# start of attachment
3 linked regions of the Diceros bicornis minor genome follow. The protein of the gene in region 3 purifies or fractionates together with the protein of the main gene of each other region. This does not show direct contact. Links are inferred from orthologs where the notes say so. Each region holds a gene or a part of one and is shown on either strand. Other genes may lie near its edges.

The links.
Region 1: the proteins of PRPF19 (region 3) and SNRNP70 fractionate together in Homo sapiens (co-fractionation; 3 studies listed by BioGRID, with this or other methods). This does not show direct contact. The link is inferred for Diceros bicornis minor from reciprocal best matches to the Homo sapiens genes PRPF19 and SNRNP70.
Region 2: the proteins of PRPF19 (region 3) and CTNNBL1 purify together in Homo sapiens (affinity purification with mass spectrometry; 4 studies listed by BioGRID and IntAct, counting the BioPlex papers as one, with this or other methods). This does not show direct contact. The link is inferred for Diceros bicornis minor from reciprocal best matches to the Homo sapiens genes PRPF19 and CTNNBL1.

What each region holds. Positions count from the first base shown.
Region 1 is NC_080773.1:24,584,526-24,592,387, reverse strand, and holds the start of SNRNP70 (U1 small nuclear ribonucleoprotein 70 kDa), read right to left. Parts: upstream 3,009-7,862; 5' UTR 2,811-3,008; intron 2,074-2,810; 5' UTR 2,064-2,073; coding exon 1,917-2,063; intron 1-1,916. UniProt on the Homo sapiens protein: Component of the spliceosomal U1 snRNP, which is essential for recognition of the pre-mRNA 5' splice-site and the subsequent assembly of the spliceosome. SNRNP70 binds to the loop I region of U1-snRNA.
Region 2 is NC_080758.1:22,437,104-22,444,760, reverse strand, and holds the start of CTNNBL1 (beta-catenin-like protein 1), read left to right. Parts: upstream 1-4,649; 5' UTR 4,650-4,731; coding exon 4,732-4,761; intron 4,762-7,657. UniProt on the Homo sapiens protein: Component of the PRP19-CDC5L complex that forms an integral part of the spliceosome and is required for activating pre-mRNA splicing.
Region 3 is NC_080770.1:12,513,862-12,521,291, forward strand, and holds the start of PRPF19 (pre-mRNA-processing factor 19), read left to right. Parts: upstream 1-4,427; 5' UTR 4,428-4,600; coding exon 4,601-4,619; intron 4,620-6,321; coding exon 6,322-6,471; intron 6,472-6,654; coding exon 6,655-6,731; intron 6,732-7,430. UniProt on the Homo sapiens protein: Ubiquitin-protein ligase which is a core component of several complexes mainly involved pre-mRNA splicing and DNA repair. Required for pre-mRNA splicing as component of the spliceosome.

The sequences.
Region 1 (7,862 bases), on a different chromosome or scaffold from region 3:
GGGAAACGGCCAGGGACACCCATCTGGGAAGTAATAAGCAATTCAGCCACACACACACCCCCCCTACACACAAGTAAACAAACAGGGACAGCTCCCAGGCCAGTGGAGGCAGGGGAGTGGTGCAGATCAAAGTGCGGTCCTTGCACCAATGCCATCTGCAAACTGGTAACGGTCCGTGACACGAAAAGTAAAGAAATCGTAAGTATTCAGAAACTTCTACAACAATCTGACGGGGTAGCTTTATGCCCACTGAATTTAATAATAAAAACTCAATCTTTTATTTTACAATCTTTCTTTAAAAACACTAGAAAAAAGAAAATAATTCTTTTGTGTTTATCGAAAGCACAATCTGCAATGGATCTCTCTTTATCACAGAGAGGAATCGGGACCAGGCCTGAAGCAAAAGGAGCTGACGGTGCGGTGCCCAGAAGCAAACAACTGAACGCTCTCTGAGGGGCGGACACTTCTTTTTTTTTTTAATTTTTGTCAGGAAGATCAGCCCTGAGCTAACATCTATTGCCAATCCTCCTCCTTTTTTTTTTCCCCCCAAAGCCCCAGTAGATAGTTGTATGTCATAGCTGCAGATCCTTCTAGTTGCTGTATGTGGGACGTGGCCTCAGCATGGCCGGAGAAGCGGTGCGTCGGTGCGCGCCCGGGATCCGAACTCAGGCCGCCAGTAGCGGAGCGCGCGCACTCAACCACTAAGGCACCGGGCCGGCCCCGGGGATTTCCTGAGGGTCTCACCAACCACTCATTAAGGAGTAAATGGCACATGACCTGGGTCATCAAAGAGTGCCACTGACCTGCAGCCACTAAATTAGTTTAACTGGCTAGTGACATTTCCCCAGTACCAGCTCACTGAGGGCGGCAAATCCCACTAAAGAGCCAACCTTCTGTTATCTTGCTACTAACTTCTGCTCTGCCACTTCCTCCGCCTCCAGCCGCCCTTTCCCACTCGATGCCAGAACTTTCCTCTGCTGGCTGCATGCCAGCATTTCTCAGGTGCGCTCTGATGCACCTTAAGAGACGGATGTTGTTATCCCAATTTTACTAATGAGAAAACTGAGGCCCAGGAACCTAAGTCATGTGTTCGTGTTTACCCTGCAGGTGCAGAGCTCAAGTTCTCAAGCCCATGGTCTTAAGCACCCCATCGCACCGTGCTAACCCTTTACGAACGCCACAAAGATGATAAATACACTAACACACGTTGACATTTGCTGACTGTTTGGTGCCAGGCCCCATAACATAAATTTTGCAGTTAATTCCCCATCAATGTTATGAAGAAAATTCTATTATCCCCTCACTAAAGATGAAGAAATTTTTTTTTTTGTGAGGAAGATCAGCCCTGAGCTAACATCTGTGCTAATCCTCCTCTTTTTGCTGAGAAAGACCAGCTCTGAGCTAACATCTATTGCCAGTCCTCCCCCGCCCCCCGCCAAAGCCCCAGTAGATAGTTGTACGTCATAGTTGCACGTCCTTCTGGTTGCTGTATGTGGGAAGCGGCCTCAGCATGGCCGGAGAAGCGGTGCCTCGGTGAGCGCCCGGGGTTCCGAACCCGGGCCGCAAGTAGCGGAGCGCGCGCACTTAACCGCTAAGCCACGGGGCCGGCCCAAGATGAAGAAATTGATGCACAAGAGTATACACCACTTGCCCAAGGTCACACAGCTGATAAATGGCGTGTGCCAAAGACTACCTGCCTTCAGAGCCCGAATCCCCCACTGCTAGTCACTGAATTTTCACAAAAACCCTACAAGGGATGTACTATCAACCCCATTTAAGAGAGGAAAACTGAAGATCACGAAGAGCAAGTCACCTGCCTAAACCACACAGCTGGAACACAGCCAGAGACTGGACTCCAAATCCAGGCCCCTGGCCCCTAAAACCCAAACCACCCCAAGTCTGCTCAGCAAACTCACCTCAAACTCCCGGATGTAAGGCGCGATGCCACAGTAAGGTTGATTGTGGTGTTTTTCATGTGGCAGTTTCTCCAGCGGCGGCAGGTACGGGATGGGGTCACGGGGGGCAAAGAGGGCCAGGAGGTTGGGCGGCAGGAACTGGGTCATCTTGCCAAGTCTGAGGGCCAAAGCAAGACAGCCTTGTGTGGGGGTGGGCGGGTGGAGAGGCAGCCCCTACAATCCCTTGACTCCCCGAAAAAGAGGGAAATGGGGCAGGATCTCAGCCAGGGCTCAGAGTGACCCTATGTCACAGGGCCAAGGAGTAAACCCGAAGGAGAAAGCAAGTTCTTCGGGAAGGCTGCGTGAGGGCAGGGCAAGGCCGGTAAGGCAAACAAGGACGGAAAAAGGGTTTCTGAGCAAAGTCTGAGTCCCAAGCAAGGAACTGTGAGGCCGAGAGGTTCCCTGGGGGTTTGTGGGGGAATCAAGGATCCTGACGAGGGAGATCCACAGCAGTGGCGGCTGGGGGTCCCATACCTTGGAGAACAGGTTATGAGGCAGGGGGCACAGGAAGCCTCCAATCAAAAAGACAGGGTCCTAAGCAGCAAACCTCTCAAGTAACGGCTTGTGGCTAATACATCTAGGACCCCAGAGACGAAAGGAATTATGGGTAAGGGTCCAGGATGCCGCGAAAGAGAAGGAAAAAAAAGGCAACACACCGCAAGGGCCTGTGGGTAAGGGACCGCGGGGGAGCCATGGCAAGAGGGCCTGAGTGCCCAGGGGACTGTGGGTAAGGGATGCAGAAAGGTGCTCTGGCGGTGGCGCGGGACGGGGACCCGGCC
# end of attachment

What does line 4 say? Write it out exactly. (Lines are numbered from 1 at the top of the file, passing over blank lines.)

Region 2: the proteins of PRPF19 (region 3) and CTNNBL1 purify together in Homo sapiens (affinity purification with mass spectrometry; 4 studies listed by BioGRID and IntAct, counting the BioPlex papers as one, with this or other methods). This does not show direct contact. The link is inferred for Diceros bicornis minor from reciprocal best matches to the Homo sapiens genes PRPF19 and CTNNBL1.